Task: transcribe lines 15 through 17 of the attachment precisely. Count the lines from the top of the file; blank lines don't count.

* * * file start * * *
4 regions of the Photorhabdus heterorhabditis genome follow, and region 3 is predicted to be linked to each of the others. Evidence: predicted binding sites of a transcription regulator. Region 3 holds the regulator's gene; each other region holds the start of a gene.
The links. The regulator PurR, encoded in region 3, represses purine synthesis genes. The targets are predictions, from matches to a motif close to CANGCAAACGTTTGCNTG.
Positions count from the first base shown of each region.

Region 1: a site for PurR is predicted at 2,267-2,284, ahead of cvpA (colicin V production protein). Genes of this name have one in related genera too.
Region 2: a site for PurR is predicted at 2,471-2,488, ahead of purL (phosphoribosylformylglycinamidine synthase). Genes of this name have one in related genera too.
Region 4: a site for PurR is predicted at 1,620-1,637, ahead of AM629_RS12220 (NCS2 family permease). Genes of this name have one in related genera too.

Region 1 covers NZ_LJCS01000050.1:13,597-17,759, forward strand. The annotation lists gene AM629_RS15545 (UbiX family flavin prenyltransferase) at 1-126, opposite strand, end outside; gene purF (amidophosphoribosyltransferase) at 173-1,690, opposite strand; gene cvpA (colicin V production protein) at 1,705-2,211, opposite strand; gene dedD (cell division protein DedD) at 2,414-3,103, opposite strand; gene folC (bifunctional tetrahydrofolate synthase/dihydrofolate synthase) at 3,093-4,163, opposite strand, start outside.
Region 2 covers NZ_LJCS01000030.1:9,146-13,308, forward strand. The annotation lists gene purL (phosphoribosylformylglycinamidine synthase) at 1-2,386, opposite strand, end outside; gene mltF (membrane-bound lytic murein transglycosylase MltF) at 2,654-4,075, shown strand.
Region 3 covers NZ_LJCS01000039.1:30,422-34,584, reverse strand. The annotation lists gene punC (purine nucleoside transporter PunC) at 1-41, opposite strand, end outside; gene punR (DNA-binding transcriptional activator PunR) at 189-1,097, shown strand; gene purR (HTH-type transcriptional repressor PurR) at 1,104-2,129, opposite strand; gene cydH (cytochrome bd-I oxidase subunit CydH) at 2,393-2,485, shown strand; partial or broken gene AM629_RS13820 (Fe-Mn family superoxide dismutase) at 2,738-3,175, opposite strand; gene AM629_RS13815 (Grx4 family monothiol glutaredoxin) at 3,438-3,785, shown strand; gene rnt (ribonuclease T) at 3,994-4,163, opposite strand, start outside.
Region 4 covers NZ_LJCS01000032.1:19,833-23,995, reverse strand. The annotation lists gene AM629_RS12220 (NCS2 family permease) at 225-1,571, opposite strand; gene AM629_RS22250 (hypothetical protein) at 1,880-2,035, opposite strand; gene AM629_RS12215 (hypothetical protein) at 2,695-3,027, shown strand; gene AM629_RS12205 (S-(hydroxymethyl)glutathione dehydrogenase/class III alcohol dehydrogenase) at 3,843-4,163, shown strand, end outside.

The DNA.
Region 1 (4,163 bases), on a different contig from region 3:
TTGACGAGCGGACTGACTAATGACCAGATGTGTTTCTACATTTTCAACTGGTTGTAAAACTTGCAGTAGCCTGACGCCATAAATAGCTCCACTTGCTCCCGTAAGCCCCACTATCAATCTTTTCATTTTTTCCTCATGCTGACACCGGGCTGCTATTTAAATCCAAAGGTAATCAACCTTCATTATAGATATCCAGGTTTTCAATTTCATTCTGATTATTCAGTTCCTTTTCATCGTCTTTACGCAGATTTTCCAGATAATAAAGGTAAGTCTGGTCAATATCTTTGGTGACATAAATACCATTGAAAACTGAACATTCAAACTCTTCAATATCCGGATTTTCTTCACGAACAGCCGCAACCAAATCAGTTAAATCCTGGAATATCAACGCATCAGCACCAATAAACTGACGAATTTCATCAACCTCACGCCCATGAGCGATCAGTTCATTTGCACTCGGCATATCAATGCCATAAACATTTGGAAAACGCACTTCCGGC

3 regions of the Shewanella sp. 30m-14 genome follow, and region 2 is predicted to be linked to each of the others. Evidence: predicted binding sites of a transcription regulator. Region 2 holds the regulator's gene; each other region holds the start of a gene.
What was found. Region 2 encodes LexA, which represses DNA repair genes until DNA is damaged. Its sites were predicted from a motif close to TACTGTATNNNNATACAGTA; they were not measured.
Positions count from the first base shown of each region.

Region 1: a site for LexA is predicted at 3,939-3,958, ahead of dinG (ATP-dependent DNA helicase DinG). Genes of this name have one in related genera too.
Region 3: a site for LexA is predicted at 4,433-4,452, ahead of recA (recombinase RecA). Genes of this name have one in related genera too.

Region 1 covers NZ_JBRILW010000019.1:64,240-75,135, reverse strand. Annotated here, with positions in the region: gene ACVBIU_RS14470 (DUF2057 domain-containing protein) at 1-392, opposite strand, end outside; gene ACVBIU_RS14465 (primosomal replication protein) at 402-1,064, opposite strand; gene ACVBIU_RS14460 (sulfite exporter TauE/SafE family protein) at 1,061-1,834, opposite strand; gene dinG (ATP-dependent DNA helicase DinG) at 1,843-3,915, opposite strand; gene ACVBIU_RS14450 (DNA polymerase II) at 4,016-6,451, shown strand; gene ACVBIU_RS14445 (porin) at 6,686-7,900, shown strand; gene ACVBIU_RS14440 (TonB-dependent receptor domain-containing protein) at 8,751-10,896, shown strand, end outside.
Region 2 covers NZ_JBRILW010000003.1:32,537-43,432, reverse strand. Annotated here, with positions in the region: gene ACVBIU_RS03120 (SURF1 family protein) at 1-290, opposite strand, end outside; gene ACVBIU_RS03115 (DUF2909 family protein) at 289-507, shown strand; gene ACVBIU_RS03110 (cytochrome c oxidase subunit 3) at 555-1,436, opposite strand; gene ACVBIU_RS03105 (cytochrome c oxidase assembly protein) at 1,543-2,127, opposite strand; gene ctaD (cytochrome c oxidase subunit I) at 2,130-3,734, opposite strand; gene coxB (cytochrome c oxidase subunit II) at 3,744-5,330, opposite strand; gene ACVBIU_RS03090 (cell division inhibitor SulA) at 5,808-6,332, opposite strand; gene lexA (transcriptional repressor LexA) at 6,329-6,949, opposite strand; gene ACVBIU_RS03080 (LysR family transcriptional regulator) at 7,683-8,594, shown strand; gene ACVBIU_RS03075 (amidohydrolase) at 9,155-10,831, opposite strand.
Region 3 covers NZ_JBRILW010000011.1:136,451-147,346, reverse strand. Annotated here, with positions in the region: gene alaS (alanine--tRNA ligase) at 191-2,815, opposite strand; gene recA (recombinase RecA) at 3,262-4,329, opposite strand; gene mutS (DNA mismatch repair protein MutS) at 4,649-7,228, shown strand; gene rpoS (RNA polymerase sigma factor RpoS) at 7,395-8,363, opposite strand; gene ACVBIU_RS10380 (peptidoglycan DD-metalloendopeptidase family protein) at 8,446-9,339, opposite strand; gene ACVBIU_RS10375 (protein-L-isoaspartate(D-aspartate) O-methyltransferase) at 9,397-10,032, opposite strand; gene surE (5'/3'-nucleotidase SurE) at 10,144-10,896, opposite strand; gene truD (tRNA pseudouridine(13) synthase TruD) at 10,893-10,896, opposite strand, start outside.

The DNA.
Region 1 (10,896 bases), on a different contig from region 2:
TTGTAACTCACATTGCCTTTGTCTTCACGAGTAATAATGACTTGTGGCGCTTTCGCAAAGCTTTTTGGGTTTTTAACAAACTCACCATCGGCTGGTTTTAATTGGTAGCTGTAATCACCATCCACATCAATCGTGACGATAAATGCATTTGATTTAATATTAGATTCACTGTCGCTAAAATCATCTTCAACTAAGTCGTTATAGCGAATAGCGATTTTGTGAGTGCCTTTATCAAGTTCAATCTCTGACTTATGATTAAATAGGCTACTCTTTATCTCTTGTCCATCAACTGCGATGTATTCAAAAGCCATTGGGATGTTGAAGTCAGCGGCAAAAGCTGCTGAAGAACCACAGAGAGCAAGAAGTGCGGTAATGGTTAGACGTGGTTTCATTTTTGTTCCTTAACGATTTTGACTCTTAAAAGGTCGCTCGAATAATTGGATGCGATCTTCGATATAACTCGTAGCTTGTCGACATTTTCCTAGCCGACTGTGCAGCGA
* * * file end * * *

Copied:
What was found. Region 2 encodes LexA, which represses DNA repair genes until DNA is damaged. Its sites were predicted from a motif close to TACTGTATNNNNATACAGTA; they were not measured.
Positions count from the first base shown of each region.

Region 1: a site for LexA is predicted at 3,939-3,958, ahead of dinG (ATP-dependent DNA helicase DinG). Genes of this name have one in related genera too.